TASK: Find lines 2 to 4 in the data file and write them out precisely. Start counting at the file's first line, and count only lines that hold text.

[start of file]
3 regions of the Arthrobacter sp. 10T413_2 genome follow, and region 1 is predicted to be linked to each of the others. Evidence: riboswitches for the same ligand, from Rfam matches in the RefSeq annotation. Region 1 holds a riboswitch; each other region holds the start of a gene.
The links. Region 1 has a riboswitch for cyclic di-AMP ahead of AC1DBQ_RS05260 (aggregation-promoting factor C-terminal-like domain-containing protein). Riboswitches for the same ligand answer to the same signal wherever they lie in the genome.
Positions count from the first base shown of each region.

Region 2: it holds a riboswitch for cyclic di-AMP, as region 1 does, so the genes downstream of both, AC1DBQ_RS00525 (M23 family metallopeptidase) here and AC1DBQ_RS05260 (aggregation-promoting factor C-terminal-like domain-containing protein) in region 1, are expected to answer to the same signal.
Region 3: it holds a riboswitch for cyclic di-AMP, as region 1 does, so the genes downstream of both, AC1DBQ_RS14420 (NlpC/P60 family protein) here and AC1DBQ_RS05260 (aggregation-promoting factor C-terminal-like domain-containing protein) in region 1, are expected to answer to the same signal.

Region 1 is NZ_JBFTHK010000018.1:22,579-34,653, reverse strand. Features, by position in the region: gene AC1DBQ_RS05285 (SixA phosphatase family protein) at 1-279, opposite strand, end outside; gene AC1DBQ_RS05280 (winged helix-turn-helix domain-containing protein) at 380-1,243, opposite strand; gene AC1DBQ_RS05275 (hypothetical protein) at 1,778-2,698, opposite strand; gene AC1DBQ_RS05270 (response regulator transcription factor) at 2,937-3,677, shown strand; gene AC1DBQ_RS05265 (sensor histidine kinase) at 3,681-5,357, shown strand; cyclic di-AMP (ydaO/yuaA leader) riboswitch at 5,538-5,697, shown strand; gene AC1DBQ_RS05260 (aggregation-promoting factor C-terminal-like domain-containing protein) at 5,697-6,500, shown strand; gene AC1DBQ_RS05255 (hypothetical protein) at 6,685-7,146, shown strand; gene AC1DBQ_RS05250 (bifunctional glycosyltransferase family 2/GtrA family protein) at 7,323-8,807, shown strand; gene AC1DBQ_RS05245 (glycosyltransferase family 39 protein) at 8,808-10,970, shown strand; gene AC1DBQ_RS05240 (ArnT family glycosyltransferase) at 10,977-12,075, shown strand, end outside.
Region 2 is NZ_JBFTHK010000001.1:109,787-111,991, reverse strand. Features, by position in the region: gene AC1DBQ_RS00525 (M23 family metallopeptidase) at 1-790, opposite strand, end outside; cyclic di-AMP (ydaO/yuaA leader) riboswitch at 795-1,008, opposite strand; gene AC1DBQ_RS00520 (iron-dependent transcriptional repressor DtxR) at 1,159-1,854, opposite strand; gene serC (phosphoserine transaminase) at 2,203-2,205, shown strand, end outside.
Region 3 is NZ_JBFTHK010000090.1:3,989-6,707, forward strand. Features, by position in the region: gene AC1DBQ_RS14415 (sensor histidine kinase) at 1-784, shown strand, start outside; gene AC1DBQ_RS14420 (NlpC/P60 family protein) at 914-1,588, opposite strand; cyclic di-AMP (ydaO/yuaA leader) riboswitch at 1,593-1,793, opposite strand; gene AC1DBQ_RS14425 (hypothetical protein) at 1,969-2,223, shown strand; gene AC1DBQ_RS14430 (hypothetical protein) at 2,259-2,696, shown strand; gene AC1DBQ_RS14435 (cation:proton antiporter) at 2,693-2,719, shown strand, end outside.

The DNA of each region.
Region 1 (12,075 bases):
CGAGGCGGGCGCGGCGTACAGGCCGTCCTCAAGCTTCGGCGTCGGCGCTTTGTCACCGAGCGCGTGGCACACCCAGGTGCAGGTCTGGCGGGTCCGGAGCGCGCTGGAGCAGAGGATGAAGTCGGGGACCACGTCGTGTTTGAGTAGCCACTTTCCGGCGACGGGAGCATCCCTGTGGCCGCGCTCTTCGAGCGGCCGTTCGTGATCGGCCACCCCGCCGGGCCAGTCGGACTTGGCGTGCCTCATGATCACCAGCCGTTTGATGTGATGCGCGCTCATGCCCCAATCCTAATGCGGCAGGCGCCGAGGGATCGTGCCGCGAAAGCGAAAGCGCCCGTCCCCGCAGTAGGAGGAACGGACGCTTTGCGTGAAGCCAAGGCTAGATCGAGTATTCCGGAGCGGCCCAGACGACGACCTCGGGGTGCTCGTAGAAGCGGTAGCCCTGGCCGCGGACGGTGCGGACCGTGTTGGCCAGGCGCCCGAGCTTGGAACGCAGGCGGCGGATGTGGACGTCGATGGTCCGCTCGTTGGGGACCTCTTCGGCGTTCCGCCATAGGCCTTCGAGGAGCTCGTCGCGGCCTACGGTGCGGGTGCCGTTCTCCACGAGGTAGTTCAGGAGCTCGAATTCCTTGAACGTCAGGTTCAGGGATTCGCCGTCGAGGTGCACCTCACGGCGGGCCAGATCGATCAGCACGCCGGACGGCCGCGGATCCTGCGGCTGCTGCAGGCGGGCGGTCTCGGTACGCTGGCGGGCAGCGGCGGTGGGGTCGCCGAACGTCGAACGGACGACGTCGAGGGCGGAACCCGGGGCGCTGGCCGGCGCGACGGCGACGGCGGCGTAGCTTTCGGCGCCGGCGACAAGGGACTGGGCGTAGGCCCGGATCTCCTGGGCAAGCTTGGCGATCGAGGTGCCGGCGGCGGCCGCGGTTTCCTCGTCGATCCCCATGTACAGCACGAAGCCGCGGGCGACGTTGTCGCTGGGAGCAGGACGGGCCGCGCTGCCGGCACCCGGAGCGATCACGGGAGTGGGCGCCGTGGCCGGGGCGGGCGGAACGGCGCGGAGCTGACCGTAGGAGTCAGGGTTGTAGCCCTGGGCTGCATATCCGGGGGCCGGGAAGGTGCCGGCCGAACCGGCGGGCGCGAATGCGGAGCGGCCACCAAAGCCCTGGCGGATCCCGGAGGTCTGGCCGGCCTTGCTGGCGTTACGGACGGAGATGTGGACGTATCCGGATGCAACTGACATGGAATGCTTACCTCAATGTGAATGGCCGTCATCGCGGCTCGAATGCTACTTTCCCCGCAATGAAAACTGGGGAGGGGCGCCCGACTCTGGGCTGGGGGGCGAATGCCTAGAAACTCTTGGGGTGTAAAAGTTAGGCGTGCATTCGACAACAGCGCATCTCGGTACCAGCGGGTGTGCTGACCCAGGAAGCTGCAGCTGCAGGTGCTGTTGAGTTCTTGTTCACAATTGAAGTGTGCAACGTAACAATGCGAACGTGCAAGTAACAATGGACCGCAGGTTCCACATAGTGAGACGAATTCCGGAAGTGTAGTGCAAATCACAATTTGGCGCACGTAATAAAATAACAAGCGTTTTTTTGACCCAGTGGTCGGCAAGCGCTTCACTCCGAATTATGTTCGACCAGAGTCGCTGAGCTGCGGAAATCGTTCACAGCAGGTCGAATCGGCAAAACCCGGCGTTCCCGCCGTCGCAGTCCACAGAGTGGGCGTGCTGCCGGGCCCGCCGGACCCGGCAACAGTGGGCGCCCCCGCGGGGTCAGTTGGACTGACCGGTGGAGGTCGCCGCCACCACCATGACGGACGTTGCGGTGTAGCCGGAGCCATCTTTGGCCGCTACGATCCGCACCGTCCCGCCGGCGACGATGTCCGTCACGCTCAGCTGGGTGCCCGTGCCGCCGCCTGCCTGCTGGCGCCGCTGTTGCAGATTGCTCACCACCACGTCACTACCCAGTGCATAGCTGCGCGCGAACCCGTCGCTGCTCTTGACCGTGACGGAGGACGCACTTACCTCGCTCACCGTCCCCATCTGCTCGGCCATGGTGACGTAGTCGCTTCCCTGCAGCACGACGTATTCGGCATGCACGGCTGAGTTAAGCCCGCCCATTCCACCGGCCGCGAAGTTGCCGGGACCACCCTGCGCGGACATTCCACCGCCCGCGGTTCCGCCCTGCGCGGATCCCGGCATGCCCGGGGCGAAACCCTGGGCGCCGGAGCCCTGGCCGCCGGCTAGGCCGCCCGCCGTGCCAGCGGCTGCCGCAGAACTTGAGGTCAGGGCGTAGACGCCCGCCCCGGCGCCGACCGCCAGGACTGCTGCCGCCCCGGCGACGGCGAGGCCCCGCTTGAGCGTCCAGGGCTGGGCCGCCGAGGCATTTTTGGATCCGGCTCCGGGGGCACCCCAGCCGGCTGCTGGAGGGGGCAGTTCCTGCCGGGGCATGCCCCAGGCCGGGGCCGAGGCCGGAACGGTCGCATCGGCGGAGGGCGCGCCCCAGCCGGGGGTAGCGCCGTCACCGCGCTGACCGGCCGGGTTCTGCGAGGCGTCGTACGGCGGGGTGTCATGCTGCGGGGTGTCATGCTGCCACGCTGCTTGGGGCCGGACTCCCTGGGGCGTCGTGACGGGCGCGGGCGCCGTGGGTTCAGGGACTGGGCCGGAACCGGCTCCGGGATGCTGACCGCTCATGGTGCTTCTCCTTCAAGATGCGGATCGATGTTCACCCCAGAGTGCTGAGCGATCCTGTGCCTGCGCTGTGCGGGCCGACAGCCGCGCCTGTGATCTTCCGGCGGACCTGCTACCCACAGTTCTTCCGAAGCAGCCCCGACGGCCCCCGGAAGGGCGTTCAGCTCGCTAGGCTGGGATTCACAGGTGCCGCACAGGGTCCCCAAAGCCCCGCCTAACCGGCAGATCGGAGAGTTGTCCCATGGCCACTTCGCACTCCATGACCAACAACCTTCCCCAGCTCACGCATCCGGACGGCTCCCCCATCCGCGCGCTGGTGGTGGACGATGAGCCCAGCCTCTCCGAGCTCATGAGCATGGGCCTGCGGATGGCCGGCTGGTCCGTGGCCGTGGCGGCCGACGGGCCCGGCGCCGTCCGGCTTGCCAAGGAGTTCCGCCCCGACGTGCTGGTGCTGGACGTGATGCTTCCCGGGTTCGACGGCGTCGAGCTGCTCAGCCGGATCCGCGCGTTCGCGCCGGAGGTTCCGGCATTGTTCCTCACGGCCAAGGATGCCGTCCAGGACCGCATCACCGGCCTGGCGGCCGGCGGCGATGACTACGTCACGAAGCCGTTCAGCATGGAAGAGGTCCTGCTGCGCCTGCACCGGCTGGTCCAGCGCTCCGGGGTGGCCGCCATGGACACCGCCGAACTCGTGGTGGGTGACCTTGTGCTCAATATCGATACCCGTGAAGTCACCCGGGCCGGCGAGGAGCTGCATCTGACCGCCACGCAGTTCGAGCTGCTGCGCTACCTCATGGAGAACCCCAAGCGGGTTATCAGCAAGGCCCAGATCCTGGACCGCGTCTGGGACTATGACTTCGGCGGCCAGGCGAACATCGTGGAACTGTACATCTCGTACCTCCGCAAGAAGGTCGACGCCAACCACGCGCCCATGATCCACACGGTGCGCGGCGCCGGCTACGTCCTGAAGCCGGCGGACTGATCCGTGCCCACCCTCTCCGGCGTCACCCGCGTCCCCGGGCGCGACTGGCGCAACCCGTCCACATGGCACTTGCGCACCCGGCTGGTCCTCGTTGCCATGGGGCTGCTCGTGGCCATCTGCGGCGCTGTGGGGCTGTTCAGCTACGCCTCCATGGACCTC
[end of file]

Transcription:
The links. Region 1 has a riboswitch for cyclic di-AMP ahead of AC1DBQ_RS05260 (aggregation-promoting factor C-terminal-like domain-containing protein). Riboswitches for the same ligand answer to the same signal wherever they lie in the genome.
Positions count from the first base shown of each region.

Region 2: it holds a riboswitch for cyclic di-AMP, as region 1 does, so the genes downstream of both, AC1DBQ_RS00525 (M23 family metallopeptidase) here and AC1DBQ_RS05260 (aggregation-promoting factor C-terminal-like domain-containing protein) in region 1, are expected to answer to the same signal.